The 'slush pile' is the collection of unasked for, unpublished work that writers send to publishers. Wading through it is often a thankless task given to the nearest passing intern/junior assistant. However, great writing can lie within, and just occasionally an author will land a lucrative book deal from sending in their manuscript.
The process is slow and old fashioned, which is why two new websites are attempting to digitize the entire slush process, making life easier for agents while also providing new ways for unknown authors to make money from their work. Can either of them help you get discovered?
What is it?
Pubslush is part publisher, part crowd-sourcing service.
How does it work?
According to its FAQ, authors upload 10 pages of either a finished work, or a work in progress, along with a description and profile information. They then solicit people to pay for the book in advance, using various social media tools built into the site.
Once 500 people have handed over their credit card information, Pubslush asks the author to upload a completed manuscript, and then, if and when the number of purchasers hits 2,000, the book is given an ISBN, printed and mailed or sent out as an e-book to the pre-orderers, whose credit cards are only charged if the book is actually made - similar to the crowdfunding website Kickstarter.
Pubslush provides free copy editing, proof reading, design, distribution and ongoing marketing support - as 2,000 people have already paid for it, the risks on their end are much reduced. It's like crowdsourced vanity publishing, with none of the drawbacks - such as high fees, minimum orders, a huge box of books sitting unloved in the author's garage - that usually come with vanity publishers.
Authors receive royalties - initially $5,000 once they reach 2,000 supporters, plus a percentage based on sales. They also get to keep their copyright.
Is there any small print?
Authors have to agree to keep their book exclusively on Pubslush for at least four months, prior to the book being printed, during which time they cannot approach other agents or publishers.
The site seems solidly built, and its various tools can help authors who don't have agents to generate an online audience of keen supporters.
The biggest challenge will be in getting 2,000 people to part with their cash - no easy feat, given that, according to Publishers Weekly, the average book in America sells fewer than 500 copies.
What is it?
Inkubate is a digital slush pile in which publishers and agents bid to negotiate terms with writers.
How does it work?
Also free, the focus here seems to be on the authors creating an alluring profile for their excerpt. Publishers and agents then pay a small amount to read the work (and authors get a cut of that), following which they can bid to negotiate with you, a cut of which also goes to the author.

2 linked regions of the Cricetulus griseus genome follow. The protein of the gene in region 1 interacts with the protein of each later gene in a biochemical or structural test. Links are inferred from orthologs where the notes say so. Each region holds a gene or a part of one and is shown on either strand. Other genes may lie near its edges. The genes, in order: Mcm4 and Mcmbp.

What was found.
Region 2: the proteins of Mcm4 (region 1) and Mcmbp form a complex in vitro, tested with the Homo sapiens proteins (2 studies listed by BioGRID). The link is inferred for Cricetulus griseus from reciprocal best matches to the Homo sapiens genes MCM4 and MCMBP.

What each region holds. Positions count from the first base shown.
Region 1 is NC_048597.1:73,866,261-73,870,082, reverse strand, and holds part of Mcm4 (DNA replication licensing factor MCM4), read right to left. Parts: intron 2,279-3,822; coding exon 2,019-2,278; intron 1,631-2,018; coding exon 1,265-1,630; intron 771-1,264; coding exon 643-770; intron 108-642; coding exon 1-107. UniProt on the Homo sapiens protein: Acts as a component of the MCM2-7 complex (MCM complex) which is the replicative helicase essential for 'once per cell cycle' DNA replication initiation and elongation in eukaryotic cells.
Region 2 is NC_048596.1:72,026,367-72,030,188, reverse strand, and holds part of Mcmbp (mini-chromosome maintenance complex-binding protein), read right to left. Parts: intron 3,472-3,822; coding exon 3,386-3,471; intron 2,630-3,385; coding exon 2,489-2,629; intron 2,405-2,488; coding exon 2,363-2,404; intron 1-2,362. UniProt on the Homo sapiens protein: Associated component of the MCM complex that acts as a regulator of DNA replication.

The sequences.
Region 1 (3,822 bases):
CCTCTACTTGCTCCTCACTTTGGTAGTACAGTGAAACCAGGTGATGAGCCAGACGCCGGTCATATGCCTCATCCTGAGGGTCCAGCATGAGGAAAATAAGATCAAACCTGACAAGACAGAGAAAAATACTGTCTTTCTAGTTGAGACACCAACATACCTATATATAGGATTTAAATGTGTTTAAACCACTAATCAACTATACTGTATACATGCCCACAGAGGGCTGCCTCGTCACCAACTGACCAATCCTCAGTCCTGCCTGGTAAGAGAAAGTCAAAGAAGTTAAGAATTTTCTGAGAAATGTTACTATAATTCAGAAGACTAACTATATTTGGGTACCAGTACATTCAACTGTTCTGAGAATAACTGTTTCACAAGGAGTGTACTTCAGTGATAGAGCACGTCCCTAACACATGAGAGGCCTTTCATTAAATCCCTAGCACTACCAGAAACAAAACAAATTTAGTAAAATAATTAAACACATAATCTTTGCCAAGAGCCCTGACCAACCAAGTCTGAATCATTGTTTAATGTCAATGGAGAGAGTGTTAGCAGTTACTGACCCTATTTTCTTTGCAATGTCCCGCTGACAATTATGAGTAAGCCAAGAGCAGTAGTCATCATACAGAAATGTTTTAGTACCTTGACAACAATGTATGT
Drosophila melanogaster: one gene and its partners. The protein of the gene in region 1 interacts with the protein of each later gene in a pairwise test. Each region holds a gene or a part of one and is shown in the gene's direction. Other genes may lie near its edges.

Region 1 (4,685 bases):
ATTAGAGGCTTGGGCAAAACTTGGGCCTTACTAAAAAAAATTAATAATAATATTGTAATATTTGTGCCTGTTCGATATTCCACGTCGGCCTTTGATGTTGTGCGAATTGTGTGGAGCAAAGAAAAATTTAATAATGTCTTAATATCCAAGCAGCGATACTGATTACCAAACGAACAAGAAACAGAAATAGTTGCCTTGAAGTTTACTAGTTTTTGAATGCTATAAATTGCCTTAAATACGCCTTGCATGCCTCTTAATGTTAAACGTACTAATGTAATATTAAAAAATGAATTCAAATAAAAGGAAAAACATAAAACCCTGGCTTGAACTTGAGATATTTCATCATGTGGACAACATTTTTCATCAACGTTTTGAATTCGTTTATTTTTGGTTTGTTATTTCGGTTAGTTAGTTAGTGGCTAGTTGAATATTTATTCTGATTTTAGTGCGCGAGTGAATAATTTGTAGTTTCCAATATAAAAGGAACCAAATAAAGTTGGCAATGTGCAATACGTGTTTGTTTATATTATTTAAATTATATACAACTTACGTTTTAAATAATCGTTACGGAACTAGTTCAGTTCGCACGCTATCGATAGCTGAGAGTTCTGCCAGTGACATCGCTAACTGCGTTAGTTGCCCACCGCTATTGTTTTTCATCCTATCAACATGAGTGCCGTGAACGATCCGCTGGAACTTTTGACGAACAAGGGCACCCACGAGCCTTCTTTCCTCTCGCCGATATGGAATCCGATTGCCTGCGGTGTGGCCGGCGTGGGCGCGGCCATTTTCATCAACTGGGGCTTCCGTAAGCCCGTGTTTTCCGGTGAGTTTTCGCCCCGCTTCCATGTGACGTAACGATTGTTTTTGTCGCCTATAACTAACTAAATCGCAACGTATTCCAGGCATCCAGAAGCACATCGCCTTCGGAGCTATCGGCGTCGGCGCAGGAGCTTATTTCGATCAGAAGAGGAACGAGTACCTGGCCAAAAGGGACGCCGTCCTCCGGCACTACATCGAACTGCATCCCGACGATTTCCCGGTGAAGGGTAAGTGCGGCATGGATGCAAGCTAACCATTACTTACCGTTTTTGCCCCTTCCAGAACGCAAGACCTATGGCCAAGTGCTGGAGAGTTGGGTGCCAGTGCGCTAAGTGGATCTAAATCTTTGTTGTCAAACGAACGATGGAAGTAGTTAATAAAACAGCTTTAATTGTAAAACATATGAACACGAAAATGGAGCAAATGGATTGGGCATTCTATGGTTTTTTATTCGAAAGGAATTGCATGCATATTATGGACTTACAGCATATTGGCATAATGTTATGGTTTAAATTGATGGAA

The winning agent/publisher then gets to negotiate exclusively with the writer, who is under no obligation to accept a deal. Inkubate also gets nothing from that - their income comes from the earlier transactions.
Is there any small print?
If an agent or publisher takes on your project, whether via Inkubate or not, you must immediately remove it from their site.
If you aren't actively pursuing representation, Inkubate can do the job for you. The trick, however, is in writing an engaging presentation of yourself that is alluring enough for professionals to want to pay to read your work. Shrinking violets will struggle. That said, as they have to pay to read it, one can hope that any publishers/agents who use the site will read an excerpt carefully.
Pubslush offers writers a copyedited, physical book as a reward for the effort of persuading 2,000 people to pay for it. For some authors, the ability to use their social media tools will help them gather new and old supporters in one place, and make them put their wallets where their words are.
For most writers, however, Inkubate seems like a better all-round service, providing they manage to attract enough publishers/agents to make it work. The service puts a lot of emphasis on the individual's personal background, but then so do publishers and agents, who always want to know about any potential audiences that a writer can bring to the table. The fact that the writer can withdraw at any moment, and is also in complete control of the final negotiations, makes it a better-sounding service for authors.
Inkubate also requires far less effort on the part of the writer. After all, isn't writing time consuming enough?
CORRECTION: Minor changes were made to this article in response to clarification emails by Pubslush and Inkubate:
The original version of the article stated that Pubslush acts as a representative for writers in pitching their work to others. In fact, they do not approach any publishers or agents. The article also stated that Pubslush's costs are covered from having 2,000 copies of a book sold. Pubslush denies this. Finally, the article stated that Inkubate insists on exclusivity from writers. This was based on declarations on their own website. Inkubate now states that their website was out of date, and that their terms no longer insist on this.
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